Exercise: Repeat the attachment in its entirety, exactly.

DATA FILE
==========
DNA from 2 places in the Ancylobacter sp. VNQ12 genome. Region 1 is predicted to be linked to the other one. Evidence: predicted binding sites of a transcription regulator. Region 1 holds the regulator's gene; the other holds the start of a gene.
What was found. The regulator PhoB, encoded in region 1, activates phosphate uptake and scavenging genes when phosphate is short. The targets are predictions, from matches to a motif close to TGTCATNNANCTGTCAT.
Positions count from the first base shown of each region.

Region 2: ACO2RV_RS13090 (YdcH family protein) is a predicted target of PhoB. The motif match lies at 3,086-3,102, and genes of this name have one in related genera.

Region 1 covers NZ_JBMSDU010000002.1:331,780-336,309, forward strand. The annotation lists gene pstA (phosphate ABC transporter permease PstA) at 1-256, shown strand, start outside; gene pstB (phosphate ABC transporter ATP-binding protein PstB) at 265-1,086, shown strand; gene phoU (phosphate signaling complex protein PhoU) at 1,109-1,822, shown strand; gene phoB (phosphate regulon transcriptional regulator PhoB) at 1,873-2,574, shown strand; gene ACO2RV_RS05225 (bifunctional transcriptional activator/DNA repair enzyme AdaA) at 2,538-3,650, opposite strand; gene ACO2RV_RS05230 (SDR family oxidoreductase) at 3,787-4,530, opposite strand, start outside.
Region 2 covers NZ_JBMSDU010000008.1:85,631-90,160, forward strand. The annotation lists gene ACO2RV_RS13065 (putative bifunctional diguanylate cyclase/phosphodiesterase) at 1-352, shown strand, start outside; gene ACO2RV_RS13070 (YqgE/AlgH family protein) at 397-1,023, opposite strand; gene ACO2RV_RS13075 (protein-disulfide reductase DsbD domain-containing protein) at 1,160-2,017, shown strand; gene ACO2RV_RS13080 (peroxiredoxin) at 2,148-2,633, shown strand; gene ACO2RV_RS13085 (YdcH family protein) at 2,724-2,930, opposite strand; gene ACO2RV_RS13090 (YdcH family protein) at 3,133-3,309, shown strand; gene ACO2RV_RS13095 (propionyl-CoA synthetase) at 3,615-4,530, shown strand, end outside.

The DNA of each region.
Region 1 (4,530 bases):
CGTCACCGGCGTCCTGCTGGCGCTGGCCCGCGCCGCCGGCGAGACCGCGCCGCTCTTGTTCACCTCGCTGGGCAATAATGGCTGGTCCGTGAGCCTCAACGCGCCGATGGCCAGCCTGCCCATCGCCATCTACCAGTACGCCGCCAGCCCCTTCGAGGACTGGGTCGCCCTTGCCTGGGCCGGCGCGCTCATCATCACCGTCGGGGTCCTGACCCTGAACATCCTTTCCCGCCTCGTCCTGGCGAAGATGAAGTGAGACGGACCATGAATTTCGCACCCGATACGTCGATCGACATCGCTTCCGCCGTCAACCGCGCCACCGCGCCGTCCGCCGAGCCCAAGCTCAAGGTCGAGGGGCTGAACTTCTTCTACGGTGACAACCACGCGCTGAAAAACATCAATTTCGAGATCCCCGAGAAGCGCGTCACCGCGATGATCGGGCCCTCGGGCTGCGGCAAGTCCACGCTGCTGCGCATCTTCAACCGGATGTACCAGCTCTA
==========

DNA from 2 places in the Ancylobacter sp. VNQ12 genome. Region 1 is predicted to be linked to the other one. Evidence: predicted binding sites of a transcription regulator. Region 1 holds the regulator's gene; the other holds the start of a gene.
What was found. The regulator PhoB, encoded in region 1, activates phosphate uptake and scavenging genes when phosphate is short. The targets are predictions, from matches to a motif close to TGTCATNNANCTGTCAT.
Positions count from the first base shown of each region.

Region 2: ACO2RV_RS13090 (YdcH family protein) is a predicted target of PhoB. The motif match lies at 3,086-3,102, and genes of this name have one in related genera.

Region 1 covers NZ_JBMSDU010000002.1:331,780-336,309, forward strand. The annotation lists gene pstA (phosphate ABC transporter permease PstA) at 1-256, shown strand, start outside; gene pstB (phosphate ABC transporter ATP-binding protein PstB) at 265-1,086, shown strand; gene phoU (phosphate signaling complex protein PhoU) at 1,109-1,822, shown strand; gene phoB (phosphate regulon transcriptional regulator PhoB) at 1,873-2,574, shown strand; gene ACO2RV_RS05225 (bifunctional transcriptional activator/DNA repair enzyme AdaA) at 2,538-3,650, opposite strand; gene ACO2RV_RS05230 (SDR family oxidoreductase) at 3,787-4,530, opposite strand, start outside.
Region 2 covers NZ_JBMSDU010000008.1:85,631-90,160, forward strand. The annotation lists gene ACO2RV_RS13065 (putative bifunctional diguanylate cyclase/phosphodiesterase) at 1-352, shown strand, start outside; gene ACO2RV_RS13070 (YqgE/AlgH family protein) at 397-1,023, opposite strand; gene ACO2RV_RS13075 (protein-disulfide reductase DsbD domain-containing protein) at 1,160-2,017, shown strand; gene ACO2RV_RS13080 (peroxiredoxin) at 2,148-2,633, shown strand; gene ACO2RV_RS13085 (YdcH family protein) at 2,724-2,930, opposite strand; gene ACO2RV_RS13090 (YdcH family protein) at 3,133-3,309, shown strand; gene ACO2RV_RS13095 (propionyl-CoA synthetase) at 3,615-4,530, shown strand, end outside.

The DNA of each region.
Region 1 (4,530 bases):
CGTCACCGGCGTCCTGCTGGCGCTGGCCCGCGCCGCCGGCGAGACCGCGCCGCTCTTGTTCACCTCGCTGGGCAATAATGGCTGGTCCGTGAGCCTCAACGCGCCGATGGCCAGCCTGCCCATCGCCATCTACCAGTACGCCGCCAGCCCCTTCGAGGACTGGGTCGCCCTTGCCTGGGCCGGCGCGCTCATCATCACCGTCGGGGTCCTGACCCTGAACATCCTTTCCCGCCTCGTCCTGGCGAAGATGAAGTGAGACGGACCATGAATTTCGCACCCGATACGTCGATCGACATCGCTTCCGCCGTCAACCGCGCCACCGCGCCGTCCGCCGAGCCCAAGCTCAAGGTCGAGGGGCTGAACTTCTTCTACGGTGACAACCACGCGCTGAAAAACATCAATTTCGAGATCCCCGAGAAGCGCGTCACCGCGATGATCGGGCCCTCGGGCTGCGGCAAGTCCACGCTGCTGCGCATCTTCAACCGGATGTACCAGCTCTA